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Smaller diameter copper tubes reduce costs by 17%

Joint study describes optimisation of residential air conditioners with smaller diameter copper tubes.

| | Aug 30, 2011 | 4:44 pm
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Joint study describes optimisation of residential air conditioners with smaller diameter copper tubes.

ICA and Shanghai Jiao Tong University (SJTU) conducted joint research on the optimisation of coil designs made with smaller diameter copper tubes. Simulation-based design methods were applied to minimising total system costs of a unit with a nominal cooling capacity of 3450W.

Costs were reduced by 17% compared to systems made with larger diameter tubes.

The design goal was to minimise the total cost (including costs of materials, processes and labour) for manufacturing an air conditioner of a given capacity. The parameters to be optimised included heat exchanger length, fin pitch, number of paths and other physical and geometrical design factors. System cooling capacity did not vary by more than one per cent.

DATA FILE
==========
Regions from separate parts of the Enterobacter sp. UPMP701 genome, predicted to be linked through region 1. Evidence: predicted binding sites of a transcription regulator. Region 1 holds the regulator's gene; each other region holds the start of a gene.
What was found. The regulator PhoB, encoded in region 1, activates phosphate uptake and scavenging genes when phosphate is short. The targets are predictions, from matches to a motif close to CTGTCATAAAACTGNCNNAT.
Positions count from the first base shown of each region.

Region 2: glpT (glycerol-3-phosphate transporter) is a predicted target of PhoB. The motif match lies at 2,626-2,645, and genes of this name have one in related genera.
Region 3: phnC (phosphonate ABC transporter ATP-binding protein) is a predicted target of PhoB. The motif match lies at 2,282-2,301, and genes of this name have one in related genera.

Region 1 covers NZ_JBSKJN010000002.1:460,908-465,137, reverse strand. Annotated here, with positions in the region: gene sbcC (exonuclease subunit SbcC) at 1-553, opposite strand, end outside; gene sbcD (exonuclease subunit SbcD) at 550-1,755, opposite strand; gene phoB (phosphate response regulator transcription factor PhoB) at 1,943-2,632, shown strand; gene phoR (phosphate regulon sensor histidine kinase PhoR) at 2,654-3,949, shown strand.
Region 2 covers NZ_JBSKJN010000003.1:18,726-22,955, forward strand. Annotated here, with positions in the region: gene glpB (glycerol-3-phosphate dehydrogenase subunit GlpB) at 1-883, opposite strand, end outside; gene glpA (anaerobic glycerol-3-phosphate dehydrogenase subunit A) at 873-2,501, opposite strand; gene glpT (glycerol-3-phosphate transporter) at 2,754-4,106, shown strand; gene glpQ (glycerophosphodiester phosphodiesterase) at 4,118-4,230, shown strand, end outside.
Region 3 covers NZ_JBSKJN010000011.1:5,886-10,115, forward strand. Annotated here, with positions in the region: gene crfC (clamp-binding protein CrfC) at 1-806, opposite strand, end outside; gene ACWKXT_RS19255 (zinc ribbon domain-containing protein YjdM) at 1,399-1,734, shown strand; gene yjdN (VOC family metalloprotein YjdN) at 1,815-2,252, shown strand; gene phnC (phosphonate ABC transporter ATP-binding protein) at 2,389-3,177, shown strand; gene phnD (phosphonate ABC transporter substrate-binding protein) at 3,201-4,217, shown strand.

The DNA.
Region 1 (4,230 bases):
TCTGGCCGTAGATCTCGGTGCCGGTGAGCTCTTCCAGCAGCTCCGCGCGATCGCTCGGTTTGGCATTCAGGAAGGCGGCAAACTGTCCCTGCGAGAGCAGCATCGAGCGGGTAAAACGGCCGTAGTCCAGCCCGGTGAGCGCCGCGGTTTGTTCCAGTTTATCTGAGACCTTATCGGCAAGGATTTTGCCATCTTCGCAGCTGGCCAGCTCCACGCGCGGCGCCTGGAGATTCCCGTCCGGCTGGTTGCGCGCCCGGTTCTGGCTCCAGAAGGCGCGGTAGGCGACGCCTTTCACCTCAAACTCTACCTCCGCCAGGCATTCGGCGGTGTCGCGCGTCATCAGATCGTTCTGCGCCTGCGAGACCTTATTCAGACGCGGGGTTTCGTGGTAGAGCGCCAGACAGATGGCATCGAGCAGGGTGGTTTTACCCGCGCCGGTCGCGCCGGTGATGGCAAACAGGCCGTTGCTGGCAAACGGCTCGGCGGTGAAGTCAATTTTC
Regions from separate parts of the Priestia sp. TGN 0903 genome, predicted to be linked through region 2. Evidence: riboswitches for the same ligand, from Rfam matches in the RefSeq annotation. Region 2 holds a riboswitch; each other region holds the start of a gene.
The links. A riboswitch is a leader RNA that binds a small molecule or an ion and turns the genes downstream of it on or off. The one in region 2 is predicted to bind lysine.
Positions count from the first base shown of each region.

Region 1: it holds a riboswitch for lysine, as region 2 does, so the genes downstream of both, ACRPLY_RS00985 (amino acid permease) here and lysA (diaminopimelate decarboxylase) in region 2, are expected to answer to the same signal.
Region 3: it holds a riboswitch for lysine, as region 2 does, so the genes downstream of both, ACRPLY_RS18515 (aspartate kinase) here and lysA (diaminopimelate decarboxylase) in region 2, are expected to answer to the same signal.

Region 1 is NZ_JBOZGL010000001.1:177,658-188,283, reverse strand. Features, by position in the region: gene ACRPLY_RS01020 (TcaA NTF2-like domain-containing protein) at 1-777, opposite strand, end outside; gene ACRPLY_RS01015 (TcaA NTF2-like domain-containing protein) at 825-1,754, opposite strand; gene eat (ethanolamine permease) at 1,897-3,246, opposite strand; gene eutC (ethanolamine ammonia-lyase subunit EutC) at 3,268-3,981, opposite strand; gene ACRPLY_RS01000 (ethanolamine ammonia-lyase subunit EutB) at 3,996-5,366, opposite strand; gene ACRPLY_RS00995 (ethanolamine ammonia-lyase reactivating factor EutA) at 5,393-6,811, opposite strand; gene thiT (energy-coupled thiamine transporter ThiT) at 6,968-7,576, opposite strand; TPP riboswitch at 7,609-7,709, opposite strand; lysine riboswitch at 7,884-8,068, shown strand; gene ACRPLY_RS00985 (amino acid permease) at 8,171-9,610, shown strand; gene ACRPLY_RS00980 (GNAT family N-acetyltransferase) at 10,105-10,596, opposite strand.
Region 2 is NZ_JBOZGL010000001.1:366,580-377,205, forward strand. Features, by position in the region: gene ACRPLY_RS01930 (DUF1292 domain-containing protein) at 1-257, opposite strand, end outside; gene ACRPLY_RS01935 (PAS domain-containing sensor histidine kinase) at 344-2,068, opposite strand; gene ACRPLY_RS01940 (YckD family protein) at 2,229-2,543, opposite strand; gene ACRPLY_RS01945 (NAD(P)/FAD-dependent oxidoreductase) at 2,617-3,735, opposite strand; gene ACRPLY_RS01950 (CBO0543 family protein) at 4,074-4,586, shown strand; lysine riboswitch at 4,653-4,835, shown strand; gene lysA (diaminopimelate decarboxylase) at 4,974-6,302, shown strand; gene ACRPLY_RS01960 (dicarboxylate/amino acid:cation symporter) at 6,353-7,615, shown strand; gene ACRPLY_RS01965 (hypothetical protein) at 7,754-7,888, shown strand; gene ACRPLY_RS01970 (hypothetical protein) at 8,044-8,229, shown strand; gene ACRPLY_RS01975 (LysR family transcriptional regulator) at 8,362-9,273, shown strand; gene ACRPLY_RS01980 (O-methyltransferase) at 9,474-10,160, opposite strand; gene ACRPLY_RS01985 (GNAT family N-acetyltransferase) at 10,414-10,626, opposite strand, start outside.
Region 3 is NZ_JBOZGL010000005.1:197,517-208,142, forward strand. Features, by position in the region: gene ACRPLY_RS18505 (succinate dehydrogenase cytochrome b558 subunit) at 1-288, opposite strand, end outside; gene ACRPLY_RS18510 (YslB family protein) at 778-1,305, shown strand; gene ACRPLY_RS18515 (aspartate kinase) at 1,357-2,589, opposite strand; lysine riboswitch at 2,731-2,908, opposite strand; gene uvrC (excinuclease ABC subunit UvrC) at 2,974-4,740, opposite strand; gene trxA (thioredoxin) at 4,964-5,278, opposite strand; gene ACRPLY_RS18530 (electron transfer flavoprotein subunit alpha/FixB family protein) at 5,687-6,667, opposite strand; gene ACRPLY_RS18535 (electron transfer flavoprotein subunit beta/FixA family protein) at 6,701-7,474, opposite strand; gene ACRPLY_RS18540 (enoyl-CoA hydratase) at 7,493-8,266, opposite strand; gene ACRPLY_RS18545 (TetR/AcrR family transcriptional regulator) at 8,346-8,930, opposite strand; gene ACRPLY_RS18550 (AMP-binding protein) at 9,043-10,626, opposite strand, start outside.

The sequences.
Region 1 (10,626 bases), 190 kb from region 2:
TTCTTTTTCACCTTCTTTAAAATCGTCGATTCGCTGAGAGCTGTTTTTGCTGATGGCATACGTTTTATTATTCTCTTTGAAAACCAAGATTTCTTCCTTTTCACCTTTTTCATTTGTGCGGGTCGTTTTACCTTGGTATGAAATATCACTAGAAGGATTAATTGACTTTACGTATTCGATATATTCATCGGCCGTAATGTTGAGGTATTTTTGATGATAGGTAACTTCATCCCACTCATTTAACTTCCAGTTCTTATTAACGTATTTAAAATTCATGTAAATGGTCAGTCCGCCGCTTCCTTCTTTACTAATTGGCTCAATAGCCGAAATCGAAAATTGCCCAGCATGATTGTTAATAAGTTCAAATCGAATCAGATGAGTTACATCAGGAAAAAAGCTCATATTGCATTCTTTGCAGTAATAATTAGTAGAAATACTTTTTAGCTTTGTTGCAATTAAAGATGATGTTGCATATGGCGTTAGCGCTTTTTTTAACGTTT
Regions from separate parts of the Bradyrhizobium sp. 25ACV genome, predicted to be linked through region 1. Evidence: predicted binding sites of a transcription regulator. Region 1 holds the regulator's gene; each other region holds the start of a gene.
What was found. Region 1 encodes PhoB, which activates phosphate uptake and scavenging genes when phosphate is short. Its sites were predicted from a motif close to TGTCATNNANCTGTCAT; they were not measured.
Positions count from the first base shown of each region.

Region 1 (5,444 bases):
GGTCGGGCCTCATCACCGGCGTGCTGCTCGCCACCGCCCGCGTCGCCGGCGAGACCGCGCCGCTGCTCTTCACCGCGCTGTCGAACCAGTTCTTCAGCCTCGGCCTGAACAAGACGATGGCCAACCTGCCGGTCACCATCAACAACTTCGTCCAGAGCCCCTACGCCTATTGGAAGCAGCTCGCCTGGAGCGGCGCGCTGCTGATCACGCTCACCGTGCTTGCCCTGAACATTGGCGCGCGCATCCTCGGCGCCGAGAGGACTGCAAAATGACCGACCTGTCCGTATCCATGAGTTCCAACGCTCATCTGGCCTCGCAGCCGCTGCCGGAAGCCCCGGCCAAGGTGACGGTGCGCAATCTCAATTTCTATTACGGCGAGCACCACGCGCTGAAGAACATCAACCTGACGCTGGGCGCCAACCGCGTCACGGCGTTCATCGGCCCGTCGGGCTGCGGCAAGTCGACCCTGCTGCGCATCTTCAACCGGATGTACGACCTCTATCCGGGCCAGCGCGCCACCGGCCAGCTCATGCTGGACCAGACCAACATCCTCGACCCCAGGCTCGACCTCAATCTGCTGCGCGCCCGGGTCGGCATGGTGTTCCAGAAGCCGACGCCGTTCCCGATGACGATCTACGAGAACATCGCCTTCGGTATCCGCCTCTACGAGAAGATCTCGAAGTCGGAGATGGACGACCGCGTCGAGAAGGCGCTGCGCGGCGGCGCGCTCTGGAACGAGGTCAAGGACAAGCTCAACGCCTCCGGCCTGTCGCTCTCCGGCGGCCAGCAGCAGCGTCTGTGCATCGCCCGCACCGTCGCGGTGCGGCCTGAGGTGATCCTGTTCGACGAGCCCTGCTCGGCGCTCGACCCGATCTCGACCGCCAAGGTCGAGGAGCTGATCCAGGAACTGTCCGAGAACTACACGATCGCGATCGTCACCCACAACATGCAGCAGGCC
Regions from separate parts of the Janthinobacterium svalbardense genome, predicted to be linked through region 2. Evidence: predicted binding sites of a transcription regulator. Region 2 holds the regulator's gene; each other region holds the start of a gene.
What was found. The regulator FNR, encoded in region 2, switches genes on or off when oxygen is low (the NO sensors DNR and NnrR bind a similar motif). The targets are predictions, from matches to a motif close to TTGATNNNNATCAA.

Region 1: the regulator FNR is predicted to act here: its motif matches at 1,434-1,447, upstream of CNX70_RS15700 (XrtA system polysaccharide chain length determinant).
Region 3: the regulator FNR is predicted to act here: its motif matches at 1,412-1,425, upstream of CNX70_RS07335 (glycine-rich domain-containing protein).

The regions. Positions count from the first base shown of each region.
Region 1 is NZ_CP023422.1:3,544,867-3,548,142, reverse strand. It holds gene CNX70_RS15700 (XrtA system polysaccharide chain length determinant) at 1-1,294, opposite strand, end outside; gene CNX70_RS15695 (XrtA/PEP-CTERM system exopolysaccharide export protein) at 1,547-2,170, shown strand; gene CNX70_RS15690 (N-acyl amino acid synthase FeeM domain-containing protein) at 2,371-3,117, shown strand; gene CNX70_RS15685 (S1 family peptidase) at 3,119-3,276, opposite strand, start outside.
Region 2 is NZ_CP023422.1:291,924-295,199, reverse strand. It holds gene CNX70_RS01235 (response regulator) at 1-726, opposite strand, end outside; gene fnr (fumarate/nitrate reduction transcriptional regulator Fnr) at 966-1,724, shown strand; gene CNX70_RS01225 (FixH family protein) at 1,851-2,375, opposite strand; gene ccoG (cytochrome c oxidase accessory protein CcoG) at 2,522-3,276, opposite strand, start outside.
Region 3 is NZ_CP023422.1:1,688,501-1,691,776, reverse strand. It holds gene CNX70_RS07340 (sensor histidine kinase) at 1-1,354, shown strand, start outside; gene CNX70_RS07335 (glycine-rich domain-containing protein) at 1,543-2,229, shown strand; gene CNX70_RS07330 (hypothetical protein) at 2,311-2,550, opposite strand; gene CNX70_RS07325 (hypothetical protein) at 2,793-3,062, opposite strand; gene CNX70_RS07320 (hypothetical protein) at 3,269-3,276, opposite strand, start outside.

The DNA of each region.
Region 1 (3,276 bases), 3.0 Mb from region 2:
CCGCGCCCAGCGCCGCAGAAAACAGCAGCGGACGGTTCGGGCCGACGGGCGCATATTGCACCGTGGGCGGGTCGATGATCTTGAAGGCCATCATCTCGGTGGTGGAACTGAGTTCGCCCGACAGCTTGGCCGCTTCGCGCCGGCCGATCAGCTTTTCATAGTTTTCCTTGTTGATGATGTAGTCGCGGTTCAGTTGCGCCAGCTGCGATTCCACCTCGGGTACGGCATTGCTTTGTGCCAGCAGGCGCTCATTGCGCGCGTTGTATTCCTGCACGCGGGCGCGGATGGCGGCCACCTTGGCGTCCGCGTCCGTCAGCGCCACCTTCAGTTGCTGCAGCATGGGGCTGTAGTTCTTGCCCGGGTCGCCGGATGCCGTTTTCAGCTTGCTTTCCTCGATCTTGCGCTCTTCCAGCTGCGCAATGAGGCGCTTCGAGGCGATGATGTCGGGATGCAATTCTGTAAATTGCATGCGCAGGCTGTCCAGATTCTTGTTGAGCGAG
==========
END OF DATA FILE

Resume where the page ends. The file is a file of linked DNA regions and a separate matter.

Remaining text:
“The simulation-based design method allows for many heat exchanger designs to be explored more efficiently than traditional cut-and-try methods,” explained Wenson Zheng, Deputy Director of Technology for ICA.

The design methodology encompasses a heat-exchanger simulator as well as a knowledge-based evolution method (KBEM). The simulator performs heat exchange calculations to determine system performances based on physical properties and geometrical design parameters, while the KBEM eliminates unfeasible or impractical designs, before the simulations are performed, allowing for a more efficient sampling of the design space.


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